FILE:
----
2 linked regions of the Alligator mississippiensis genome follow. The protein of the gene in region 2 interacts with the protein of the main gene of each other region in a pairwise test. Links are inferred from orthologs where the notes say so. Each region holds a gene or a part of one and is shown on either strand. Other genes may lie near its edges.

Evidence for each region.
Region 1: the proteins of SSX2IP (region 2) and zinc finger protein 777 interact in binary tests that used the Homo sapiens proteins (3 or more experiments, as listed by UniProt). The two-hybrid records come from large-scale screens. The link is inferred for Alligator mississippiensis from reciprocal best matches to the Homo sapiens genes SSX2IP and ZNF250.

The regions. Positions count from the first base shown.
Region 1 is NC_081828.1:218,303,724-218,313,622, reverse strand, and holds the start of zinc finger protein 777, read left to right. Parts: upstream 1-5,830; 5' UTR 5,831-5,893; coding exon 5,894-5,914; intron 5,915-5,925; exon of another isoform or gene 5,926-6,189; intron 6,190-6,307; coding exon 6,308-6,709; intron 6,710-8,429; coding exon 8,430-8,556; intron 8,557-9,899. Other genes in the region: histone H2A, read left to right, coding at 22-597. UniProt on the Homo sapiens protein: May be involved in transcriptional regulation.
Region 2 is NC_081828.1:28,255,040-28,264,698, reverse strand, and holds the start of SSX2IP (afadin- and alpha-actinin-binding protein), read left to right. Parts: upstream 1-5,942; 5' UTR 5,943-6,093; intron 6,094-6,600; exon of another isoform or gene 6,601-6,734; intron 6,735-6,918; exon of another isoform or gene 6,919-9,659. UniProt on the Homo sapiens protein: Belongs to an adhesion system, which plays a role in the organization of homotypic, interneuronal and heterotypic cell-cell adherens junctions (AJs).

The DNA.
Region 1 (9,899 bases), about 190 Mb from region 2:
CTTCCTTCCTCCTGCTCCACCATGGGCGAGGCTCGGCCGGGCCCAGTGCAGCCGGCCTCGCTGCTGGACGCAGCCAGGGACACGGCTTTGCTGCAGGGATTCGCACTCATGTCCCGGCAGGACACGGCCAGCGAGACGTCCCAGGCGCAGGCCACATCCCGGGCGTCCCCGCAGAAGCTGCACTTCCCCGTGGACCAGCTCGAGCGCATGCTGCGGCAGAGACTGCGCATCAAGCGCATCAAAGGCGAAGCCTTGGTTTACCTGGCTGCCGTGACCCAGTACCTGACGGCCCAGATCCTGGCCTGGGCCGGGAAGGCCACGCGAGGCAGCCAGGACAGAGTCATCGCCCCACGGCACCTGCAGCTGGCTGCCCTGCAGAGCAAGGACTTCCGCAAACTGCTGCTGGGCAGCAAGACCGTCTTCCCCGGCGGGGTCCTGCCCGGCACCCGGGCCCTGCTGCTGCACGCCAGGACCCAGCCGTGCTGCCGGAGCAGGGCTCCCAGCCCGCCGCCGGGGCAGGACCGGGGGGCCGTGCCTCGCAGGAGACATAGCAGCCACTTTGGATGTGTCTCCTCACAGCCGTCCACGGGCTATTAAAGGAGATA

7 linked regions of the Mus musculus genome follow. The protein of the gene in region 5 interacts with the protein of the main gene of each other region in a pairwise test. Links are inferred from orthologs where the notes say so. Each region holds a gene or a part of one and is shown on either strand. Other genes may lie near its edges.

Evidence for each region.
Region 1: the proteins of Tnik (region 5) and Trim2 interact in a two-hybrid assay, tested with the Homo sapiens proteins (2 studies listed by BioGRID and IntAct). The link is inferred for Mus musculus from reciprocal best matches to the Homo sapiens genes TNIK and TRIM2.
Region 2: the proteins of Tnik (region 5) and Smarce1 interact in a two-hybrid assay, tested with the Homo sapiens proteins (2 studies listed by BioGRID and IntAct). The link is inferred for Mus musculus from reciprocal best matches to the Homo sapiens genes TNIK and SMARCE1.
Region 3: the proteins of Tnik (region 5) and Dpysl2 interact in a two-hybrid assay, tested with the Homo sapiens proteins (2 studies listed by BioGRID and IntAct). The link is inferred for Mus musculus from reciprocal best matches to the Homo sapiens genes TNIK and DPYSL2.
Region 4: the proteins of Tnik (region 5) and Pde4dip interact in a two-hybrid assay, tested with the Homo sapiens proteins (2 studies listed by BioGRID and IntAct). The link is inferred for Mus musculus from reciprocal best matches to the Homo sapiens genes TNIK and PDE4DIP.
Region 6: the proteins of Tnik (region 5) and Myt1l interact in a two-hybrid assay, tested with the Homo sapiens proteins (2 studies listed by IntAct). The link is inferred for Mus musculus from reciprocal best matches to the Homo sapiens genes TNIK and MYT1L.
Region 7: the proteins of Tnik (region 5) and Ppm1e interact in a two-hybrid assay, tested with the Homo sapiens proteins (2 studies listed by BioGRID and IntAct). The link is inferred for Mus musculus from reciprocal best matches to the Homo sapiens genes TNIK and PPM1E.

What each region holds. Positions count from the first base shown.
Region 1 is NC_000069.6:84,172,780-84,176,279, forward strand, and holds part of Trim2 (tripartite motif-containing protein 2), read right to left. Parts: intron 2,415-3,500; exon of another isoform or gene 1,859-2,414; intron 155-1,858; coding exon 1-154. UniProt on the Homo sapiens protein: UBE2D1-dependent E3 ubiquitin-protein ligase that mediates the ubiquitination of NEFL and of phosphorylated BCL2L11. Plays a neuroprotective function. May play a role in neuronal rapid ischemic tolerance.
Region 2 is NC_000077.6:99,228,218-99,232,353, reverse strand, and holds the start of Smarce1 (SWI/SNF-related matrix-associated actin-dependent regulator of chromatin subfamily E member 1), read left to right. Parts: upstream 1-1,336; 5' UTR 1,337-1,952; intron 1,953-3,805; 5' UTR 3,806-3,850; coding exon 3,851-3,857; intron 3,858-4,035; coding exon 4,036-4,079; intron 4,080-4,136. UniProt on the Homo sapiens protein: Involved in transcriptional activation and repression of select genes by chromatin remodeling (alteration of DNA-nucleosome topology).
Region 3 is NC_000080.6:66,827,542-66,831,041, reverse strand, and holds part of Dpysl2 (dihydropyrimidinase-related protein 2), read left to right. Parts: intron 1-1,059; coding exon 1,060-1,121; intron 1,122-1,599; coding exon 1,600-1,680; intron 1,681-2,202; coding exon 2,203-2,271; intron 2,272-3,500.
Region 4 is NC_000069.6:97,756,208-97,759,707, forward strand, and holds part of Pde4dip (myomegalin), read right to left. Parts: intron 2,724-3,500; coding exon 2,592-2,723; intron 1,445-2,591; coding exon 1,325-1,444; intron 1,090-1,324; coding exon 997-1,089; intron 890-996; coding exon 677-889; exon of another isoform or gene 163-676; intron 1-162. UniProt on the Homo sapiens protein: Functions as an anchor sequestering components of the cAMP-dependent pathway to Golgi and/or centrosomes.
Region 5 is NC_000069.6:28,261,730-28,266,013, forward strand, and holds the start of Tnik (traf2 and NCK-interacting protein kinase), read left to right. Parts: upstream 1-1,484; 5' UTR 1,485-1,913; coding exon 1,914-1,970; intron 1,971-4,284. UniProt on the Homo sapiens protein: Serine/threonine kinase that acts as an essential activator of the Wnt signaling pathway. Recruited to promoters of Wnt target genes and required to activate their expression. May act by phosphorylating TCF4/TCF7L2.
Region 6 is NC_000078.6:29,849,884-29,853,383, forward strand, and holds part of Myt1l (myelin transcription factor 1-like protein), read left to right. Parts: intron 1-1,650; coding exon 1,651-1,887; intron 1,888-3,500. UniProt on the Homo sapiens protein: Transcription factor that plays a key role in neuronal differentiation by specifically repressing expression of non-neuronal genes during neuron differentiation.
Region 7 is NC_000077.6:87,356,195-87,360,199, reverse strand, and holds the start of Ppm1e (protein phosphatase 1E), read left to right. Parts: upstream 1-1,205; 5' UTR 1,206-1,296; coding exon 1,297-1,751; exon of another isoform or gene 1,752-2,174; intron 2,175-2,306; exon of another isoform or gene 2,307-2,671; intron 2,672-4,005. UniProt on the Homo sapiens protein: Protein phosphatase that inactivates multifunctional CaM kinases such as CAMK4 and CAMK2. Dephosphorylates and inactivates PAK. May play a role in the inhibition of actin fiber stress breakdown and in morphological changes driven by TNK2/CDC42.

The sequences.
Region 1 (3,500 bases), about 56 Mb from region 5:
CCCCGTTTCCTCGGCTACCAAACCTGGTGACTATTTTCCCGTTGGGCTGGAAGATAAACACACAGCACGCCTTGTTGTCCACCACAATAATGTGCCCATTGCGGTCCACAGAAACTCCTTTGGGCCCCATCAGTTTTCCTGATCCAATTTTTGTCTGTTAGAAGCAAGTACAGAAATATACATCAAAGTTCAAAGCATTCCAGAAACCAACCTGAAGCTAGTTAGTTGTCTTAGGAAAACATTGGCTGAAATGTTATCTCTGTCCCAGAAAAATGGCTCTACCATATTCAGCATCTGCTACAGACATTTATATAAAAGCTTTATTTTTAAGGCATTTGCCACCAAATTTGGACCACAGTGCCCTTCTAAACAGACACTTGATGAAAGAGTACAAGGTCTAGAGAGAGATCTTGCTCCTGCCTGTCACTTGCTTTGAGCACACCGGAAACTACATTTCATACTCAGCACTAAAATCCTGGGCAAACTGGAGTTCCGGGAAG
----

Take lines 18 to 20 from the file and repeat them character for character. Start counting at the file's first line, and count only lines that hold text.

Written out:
What each region holds. Positions count from the first base shown.
Region 1 is NC_000069.6:84,172,780-84,176,279, forward strand, and holds part of Trim2 (tripartite motif-containing protein 2), read right to left. Parts: intron 2,415-3,500; exon of another isoform or gene 1,859-2,414; intron 155-1,858; coding exon 1-154. UniProt on the Homo sapiens protein: UBE2D1-dependent E3 ubiquitin-protein ligase that mediates the ubiquitination of NEFL and of phosphorylated BCL2L11. Plays a neuroprotective function. May play a role in neuronal rapid ischemic tolerance.
Region 2 is NC_000077.6:99,228,218-99,232,353, reverse strand, and holds the start of Smarce1 (SWI/SNF-related matrix-associated actin-dependent regulator of chromatin subfamily E member 1), read left to right. Parts: upstream 1-1,336; 5' UTR 1,337-1,952; intron 1,953-3,805; 5' UTR 3,806-3,850; coding exon 3,851-3,857; intron 3,858-4,035; coding exon 4,036-4,079; intron 4,080-4,136. UniProt on the Homo sapiens protein: Involved in transcriptional activation and repression of select genes by chromatin remodeling (alteration of DNA-nucleosome topology).